air being improperly admitted into them, and the cause is unjustly attributed to bad ingredients and the weather. A piece of strong paper or leather pasted over the bungs is beneficial.
N. B.-If fermentation should not begin so soon as required, part of the wort may be taken out of the casks warmed, and yeast added thereto, so as to make it work ;' and when it has fermented a few hours, put it hot into the cask.
An excellent wine may be made at the time of brewing, as per following receipt, called
English Madeira. Pour seven gallons of boiling water on twenty-four pounds of good moist sugar; and where nearly cold, to every gallon of that liquor add one quart of strong ale from the vat, while in a state of fermentation. It may be immediately tunned, or it may work in the tub till the head begins to fall. When in the cask, add thereto one pound of sugarcandy, bruised small; four pounds of good raisins, chopped ; fill up as it works out with some reserved for that purpose ; and when the fermen• tation is over, add one pint of French brandy, two ounces of bitter almonds chopped, a quarter of an ounce of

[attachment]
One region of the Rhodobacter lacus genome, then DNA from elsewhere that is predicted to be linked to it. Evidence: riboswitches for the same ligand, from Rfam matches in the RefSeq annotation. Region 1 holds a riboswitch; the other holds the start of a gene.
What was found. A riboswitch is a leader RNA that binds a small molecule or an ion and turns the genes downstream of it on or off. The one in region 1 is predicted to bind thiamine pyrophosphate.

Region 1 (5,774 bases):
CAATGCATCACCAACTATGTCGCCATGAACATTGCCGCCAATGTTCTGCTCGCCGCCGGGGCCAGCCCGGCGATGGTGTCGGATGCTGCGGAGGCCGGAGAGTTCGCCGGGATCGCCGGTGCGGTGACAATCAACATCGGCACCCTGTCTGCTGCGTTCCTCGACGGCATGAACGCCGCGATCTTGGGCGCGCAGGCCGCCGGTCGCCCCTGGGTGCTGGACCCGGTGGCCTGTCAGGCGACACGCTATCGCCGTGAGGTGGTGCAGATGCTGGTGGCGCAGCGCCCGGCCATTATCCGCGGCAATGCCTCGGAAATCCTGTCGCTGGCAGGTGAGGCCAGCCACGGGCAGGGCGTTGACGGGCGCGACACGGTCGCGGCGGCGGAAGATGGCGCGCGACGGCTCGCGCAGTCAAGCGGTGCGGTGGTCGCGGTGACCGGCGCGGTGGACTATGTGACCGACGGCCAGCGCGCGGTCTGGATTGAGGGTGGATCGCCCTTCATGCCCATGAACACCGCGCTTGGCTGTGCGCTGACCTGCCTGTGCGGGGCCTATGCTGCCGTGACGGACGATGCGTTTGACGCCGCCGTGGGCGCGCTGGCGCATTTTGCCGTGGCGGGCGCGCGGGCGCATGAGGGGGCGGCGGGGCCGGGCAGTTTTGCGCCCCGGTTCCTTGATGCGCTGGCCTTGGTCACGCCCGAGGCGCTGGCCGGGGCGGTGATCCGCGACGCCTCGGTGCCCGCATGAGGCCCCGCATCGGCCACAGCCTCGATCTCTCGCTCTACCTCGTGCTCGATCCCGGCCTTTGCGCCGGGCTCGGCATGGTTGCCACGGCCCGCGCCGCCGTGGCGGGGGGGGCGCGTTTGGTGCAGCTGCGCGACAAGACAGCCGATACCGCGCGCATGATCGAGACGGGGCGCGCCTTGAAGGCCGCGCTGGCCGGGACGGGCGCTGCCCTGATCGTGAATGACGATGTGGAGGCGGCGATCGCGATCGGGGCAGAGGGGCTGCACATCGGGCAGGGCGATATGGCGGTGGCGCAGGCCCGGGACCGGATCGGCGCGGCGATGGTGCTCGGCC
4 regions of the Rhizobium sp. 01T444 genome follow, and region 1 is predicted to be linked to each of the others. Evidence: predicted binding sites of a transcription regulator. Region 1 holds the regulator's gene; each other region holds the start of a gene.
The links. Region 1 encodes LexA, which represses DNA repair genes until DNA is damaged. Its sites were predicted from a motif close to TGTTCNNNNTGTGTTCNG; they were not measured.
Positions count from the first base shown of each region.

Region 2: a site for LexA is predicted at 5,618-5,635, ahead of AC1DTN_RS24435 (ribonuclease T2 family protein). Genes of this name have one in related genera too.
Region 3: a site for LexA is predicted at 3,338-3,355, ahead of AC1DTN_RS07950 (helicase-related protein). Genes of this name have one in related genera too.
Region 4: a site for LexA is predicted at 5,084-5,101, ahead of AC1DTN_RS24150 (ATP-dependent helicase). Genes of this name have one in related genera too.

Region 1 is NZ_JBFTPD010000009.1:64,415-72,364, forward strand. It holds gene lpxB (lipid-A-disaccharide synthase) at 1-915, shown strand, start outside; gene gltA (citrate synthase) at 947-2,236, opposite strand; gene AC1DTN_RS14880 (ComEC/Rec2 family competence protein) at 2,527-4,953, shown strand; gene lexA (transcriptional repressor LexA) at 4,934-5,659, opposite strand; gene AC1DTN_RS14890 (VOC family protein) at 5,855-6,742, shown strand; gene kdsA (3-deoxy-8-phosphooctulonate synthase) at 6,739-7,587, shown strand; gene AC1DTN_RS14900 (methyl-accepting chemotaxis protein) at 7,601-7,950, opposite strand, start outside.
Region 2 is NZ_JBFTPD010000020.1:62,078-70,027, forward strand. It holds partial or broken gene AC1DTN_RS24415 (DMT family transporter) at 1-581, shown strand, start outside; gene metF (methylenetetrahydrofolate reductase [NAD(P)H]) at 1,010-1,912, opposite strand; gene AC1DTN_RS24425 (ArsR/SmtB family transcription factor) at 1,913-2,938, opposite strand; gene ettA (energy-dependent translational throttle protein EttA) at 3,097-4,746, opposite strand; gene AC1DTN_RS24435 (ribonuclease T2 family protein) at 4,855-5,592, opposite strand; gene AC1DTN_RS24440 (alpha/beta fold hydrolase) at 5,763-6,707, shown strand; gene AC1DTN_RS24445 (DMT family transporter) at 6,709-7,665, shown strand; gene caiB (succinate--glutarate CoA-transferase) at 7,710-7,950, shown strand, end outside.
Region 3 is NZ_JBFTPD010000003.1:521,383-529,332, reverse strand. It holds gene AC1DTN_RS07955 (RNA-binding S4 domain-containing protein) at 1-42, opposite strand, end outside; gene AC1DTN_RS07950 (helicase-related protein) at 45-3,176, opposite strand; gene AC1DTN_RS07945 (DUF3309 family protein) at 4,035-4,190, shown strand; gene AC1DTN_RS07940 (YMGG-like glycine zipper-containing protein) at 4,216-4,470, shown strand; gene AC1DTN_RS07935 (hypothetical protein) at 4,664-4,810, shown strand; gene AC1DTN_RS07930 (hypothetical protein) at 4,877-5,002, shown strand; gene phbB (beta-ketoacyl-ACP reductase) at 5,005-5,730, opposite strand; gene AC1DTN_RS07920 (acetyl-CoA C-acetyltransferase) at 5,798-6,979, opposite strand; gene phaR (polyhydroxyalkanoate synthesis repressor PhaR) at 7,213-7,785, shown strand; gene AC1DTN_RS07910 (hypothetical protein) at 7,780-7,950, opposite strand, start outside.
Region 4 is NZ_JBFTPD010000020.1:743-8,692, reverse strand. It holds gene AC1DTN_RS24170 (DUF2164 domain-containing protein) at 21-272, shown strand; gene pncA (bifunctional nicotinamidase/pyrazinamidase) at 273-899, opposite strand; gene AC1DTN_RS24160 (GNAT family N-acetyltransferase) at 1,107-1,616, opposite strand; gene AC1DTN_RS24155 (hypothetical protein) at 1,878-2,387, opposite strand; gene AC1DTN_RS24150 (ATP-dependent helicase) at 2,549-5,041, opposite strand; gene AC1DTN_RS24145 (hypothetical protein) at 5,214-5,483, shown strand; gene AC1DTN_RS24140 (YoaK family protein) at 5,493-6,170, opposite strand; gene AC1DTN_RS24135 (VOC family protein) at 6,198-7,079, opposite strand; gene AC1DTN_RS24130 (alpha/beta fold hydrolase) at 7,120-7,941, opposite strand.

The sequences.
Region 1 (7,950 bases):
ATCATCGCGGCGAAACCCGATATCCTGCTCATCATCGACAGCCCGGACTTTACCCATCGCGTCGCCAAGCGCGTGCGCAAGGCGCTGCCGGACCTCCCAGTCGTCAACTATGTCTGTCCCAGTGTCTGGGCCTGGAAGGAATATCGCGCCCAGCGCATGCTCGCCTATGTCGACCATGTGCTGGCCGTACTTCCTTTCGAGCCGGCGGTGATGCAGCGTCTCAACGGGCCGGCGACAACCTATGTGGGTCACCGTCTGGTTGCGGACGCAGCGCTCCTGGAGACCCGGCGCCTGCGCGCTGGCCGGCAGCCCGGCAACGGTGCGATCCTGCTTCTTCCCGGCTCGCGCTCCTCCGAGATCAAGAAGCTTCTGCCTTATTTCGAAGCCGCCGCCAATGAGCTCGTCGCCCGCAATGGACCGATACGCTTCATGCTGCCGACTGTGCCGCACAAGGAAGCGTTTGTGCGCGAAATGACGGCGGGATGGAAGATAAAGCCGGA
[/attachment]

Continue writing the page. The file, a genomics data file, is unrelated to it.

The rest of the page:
Serille orange peel, or a Seville orange, or a lemon; fine it with half an ounce of isinglass dissolved. While the fermentation is going on, cover the bung-hole with a tile, and when it is over, bung it down tight, and paste a piece of paper over the bung. It will be fit to drink in twelve months, or less, when it may be bottled. Twenty-four pounds of £. s. d.
moist sugar, at 7d. .... 0 14 me
0 Two gallons of ale, at
1s. 6d. .............. 0 3 0 One pound of candy .... 014 Four pounds of raisins, at
10d. ....... One pint' of brandy...... 0 3 6 Bitter almonds, orange
peel, isinglass, &c. .... 0 1 10 Produce, at least, nine
gallons .............. 1 7 0 B Beer measure, per gallon.. 0 3 0
Those who are not in the habit of brewing, may easily produce a sufficient quantity of ale, by steeping any given quantity of malt in a saucepan, &c., near the fire, about three hours; putting for every quart of malt about three pints of boiled water, stirring it up occasionally as it is put in; then strain it off through a sieve, and pro ceed as in brewing, by boiling it with hops, and fermenting twelve pounds of moist sugar, which will produce about one gallon of juice in addition to the water.
HOW TO KEEP OUT OF TGE GAZE ITE.